I was taken aback that my post on The Danger of Being Orthodox has, in two weeks, quickly climbed to being my third most widely read post since I began my blog back in July. I’m not quite sure why that is, but the phenomenon, and its follow-up conversation that it engendered, What I’m Thinking When the Orthodox Make Headlines, have really got me thinking. And I’ve decided to address this, then, to my fellow Orthodox men and women – of all stripes.
So we’re all in this Ortho-boat together. We have a lot in common. And we also have our differences. Sometimes enormous differences. In fact, one could argue that the Jewish relationship to the world in general may parallel the relationship of the Orthodox to the Jewish community in general. Another post for another day. In any event, my specialty is public relations. So communication is a must. Here’s what you may already know. Or maybe you know it but forget sometimes. Or maybe you have no idea. I’d love to know which it is. Ready? Let’s go, in no particular order (but regular readers already knew that).
1. You are public.
You may be totally wired to the internet, or shun technology entirely (I personally have family members in both categories). Either way, it is terribly important for you to know that, perhaps completely unbeknownst to you, your actions, decisions, insular school systems and social habits are being noted, observed and recorded. Either by impartial journalists, judgmental bloggers, angry former Ortho-folk, or anyone. Please don’t assume that anything you do is ever private. Because it’s not.
2. Be a mensch.
Because you are Orthodox, people think you think you are better than others. You may truly think that, or you may not. I don’t know. But the best mitzvah/custom/spiritual rite you can perform is called “being a mensch.” I did not make this up. It’s all over our liturgy. Also, everyone is looking for it. “Those Orthodox… what good is it to keep kosher if you’re going to be rude on the airplane??” When you keep the ritual stuff and aren’t a mensch, you make the ritual stuff look bad. When you keep the ritual stuff and ARE a mensch, you make the ritual stuff look good. It’s never been divisible, and now least of all.
3. Be proud of who you are.
Not proud as in arrogant or superior. Proud as in take pleasure and joy in your different-ness. There’s no need to be “just like everyone else.” People truly respect those who live by their principles (as long as you’re a mensch…see #2). Have a lot of kids? Wear only skirts? Need to do your praying? Do it with joy, and unapologetically! You do both yourself and your religion a disservice when you try to under-represent what you are. It’s so awesomely cool to be Orthodox – and if you don’t feel that it is, that’s something to think about. I have seen with my own eyes that proudly observant Jews garner respect (as long as you’re a mensch…see #2).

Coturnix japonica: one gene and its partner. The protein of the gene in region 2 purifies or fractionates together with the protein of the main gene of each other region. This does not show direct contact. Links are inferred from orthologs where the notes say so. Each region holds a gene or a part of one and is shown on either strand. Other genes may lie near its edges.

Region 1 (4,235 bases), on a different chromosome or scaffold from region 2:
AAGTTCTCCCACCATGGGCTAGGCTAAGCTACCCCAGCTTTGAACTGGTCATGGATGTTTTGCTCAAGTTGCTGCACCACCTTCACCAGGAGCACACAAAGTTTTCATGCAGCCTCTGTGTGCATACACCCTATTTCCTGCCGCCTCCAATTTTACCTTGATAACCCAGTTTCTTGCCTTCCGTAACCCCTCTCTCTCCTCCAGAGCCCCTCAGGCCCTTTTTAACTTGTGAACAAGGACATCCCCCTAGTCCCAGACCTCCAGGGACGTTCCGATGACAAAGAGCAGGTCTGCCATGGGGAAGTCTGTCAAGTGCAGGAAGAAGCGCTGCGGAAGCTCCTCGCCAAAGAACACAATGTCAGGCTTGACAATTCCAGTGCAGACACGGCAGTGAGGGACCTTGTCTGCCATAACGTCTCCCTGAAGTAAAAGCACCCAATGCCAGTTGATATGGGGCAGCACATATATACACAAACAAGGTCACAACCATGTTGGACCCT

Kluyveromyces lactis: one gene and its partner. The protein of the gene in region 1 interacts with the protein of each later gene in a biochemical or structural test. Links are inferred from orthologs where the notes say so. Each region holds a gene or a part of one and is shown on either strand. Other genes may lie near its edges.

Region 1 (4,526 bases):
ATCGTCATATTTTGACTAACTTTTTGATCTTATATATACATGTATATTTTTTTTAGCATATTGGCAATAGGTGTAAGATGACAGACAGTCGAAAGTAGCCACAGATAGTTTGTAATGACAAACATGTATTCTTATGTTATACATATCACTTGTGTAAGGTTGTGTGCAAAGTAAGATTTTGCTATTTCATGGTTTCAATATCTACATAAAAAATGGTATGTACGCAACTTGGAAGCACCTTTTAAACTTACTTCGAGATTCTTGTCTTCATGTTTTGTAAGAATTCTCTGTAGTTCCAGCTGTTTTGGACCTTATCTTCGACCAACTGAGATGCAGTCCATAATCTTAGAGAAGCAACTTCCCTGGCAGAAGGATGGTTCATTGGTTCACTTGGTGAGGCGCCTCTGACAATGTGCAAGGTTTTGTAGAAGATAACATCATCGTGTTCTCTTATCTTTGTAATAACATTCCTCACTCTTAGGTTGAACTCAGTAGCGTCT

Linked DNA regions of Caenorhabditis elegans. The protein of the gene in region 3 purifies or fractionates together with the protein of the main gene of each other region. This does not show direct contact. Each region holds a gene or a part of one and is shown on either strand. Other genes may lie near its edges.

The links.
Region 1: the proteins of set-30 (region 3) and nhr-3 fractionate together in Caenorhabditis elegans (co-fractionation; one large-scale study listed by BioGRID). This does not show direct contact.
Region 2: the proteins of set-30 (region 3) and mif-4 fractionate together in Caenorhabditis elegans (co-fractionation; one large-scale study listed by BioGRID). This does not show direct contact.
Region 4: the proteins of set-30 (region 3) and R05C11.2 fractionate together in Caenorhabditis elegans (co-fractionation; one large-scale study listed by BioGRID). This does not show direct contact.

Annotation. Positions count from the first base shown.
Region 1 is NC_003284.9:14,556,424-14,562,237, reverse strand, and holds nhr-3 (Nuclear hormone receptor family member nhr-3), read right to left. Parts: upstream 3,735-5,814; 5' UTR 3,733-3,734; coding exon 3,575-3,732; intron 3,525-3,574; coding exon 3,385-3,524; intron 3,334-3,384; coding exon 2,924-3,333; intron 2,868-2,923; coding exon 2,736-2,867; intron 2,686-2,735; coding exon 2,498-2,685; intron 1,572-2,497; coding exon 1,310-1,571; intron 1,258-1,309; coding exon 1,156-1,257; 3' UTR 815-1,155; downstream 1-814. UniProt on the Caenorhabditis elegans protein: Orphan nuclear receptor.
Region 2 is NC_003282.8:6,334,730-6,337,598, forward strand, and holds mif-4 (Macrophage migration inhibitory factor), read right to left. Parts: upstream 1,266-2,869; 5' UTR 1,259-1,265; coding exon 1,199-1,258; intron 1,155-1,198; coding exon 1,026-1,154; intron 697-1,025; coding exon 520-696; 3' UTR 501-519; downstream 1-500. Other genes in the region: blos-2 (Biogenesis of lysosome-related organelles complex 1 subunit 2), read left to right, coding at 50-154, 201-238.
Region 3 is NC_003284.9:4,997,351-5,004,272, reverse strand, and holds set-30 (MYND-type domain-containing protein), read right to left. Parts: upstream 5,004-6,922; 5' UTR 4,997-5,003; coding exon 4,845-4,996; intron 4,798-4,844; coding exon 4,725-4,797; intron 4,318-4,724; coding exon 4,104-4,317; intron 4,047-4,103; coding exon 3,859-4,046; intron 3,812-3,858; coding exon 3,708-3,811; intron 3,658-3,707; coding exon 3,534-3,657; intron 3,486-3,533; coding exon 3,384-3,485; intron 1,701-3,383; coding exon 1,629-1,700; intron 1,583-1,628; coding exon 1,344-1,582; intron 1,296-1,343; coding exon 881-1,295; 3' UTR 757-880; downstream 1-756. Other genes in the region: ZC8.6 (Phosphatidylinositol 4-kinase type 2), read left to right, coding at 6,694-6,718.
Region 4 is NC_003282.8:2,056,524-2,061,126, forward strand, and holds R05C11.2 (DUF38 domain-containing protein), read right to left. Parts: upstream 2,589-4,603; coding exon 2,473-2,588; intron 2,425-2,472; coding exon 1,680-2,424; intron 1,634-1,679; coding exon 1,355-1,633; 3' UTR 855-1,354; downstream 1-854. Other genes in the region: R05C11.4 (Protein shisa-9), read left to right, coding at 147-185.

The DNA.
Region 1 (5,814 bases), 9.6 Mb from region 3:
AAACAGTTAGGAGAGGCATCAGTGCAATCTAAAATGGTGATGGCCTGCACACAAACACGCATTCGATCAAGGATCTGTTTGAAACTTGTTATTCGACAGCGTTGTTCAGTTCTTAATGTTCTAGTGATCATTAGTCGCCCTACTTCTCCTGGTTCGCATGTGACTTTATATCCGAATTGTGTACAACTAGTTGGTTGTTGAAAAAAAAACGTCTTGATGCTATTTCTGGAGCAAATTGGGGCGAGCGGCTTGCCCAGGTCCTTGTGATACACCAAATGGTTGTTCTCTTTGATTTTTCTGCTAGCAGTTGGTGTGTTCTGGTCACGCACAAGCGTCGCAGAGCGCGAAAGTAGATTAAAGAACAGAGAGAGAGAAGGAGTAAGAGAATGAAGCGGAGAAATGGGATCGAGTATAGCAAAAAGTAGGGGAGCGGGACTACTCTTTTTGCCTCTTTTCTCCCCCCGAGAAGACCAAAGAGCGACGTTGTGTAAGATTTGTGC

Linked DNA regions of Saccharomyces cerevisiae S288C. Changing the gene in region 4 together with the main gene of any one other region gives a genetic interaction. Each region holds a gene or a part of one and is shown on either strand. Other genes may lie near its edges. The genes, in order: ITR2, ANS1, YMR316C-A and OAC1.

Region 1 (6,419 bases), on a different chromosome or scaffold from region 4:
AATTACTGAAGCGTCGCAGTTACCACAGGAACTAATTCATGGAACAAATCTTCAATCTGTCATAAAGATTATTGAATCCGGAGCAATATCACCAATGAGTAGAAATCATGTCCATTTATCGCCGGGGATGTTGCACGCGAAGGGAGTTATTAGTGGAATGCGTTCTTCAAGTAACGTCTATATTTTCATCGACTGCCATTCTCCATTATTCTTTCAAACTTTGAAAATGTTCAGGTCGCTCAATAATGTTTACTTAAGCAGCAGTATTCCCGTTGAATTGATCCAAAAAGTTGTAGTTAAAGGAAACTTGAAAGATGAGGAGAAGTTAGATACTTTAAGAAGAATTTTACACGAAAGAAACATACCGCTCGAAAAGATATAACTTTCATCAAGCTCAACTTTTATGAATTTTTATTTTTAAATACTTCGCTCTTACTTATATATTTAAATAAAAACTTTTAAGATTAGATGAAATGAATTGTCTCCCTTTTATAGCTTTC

4. Keep learning.
Being brought up Ortho is not the end of the story. You need a community, support, inspiration, and sources. If you aren’t learning, you aren’t growing, and if you aren’t growing, you’re stagnating. You don’t “arrive” till you reach the pearly gates – the journey keeps going.
5. Ask yourself if God is in your life.
This may sound ridiculously superfluous, but it’s not. I’ve stated a number of times on this blog that being Orthodox does not equal having a relationship with God – and many times the folly of #2 lies precisely in this very area. Do you talk to Him? Do you ever ask yourself if He’s proud of you? Do you feel His presence in good times and bad? Do you think He loves you? Do you love Him? If it’s been awhile (or never) since these questions have been thought about, or better yet, talked about, there’s a problem. You may be Orthodox, but what about being Jewish?
PS As a disclaimer, because I know the above can sound kind of preachy, I’d like to acknowledge the obvious. I am a regular girl, far from perfect. I am hyper-cognizant of the above, not because I am a superior specimen of Orthodoxy, but simply for three reasons:
One, I am married to an incredible human being, who is my teacher in so many things, and especially the above five. And mostly, in the hugely important #2. For that, I will forever be humbled and grateful.
Two, my experience in Jewish education and Jewish unity over the past 13 years have taught me a thing or two. I’ve tried to learn from my own mistakes and from those of others.
And three, my parents, my siblings, my upbringing, and my schooling have given me such awareness in all of the above. There is not enough gratitude in the world for the priceless gifts they have given me.
And finally, I’d love to hear from you. What are your thoughts of the five? What might your list look like?